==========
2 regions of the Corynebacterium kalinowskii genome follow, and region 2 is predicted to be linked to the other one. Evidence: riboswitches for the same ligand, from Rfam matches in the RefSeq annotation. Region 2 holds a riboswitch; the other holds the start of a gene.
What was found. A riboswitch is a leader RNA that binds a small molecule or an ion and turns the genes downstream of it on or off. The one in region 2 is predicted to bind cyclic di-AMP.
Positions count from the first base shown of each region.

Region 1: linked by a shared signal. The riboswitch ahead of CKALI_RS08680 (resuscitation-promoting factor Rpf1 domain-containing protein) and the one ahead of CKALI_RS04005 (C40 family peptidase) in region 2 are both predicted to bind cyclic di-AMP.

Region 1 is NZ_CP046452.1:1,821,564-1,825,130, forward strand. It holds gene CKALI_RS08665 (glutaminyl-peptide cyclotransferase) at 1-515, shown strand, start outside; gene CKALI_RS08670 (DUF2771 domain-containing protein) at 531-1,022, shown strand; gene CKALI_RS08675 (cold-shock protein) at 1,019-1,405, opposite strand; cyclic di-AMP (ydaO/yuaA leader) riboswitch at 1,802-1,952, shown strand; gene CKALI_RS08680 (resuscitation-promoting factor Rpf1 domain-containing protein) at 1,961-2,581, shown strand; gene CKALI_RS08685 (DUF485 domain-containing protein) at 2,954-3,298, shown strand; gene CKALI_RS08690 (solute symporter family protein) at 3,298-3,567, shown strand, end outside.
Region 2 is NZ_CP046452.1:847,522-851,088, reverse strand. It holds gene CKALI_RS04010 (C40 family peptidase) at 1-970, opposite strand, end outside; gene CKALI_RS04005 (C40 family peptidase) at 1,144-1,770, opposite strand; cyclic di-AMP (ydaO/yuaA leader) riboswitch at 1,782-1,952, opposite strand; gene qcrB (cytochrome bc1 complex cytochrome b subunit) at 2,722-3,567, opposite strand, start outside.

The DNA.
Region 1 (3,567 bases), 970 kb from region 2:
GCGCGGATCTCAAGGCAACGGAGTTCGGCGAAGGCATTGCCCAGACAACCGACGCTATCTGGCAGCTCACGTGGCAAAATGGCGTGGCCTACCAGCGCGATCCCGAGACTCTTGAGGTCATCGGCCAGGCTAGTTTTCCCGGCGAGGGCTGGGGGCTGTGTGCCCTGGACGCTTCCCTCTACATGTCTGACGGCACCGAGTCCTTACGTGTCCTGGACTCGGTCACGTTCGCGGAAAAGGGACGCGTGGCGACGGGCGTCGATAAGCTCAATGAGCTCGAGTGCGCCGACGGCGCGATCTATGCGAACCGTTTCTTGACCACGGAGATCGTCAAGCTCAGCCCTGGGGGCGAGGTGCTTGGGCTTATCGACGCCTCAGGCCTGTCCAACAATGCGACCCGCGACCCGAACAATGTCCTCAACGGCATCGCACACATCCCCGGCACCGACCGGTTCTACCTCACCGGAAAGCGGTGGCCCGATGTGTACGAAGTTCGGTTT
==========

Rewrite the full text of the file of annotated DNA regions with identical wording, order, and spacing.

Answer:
2 regions of the Corynebacterium kalinowskii genome follow, and region 2 is predicted to be linked to the other one. Evidence: riboswitches for the same ligand, from Rfam matches in the RefSeq annotation. Region 2 holds a riboswitch; the other holds the start of a gene.
What was found. A riboswitch is a leader RNA that binds a small molecule or an ion and turns the genes downstream of it on or off. The one in region 2 is predicted to bind cyclic di-AMP.
Positions count from the first base shown of each region.

Region 1: linked by a shared signal. The riboswitch ahead of CKALI_RS08680 (resuscitation-promoting factor Rpf1 domain-containing protein) and the one ahead of CKALI_RS04005 (C40 family peptidase) in region 2 are both predicted to bind cyclic di-AMP.

Region 1 is NZ_CP046452.1:1,821,564-1,825,130, forward strand. It holds gene CKALI_RS08665 (glutaminyl-peptide cyclotransferase) at 1-515, shown strand, start outside; gene CKALI_RS08670 (DUF2771 domain-containing protein) at 531-1,022, shown strand; gene CKALI_RS08675 (cold-shock protein) at 1,019-1,405, opposite strand; cyclic di-AMP (ydaO/yuaA leader) riboswitch at 1,802-1,952, shown strand; gene CKALI_RS08680 (resuscitation-promoting factor Rpf1 domain-containing protein) at 1,961-2,581, shown strand; gene CKALI_RS08685 (DUF485 domain-containing protein) at 2,954-3,298, shown strand; gene CKALI_RS08690 (solute symporter family protein) at 3,298-3,567, shown strand, end outside.
Region 2 is NZ_CP046452.1:847,522-851,088, reverse strand. It holds gene CKALI_RS04010 (C40 family peptidase) at 1-970, opposite strand, end outside; gene CKALI_RS04005 (C40 family peptidase) at 1,144-1,770, opposite strand; cyclic di-AMP (ydaO/yuaA leader) riboswitch at 1,782-1,952, opposite strand; gene qcrB (cytochrome bc1 complex cytochrome b subunit) at 2,722-3,567, opposite strand, start outside.

The DNA.
Region 1 (3,567 bases), 970 kb from region 2:
GCGCGGATCTCAAGGCAACGGAGTTCGGCGAAGGCATTGCCCAGACAACCGACGCTATCTGGCAGCTCACGTGGCAAAATGGCGTGGCCTACCAGCGCGATCCCGAGACTCTTGAGGTCATCGGCCAGGCTAGTTTTCCCGGCGAGGGCTGGGGGCTGTGTGCCCTGGACGCTTCCCTCTACATGTCTGACGGCACCGAGTCCTTACGTGTCCTGGACTCGGTCACGTTCGCGGAAAAGGGACGCGTGGCGACGGGCGTCGATAAGCTCAATGAGCTCGAGTGCGCCGACGGCGCGATCTATGCGAACCGTTTCTTGACCACGGAGATCGTCAAGCTCAGCCCTGGGGGCGAGGTGCTTGGGCTTATCGACGCCTCAGGCCTGTCCAACAATGCGACCCGCGACCCGAACAATGTCCTCAACGGCATCGCACACATCCCCGGCACCGACCGGTTCTACCTCACCGGAAAGCGGTGGCCCGATGTGTACGAAGTTCGGTTT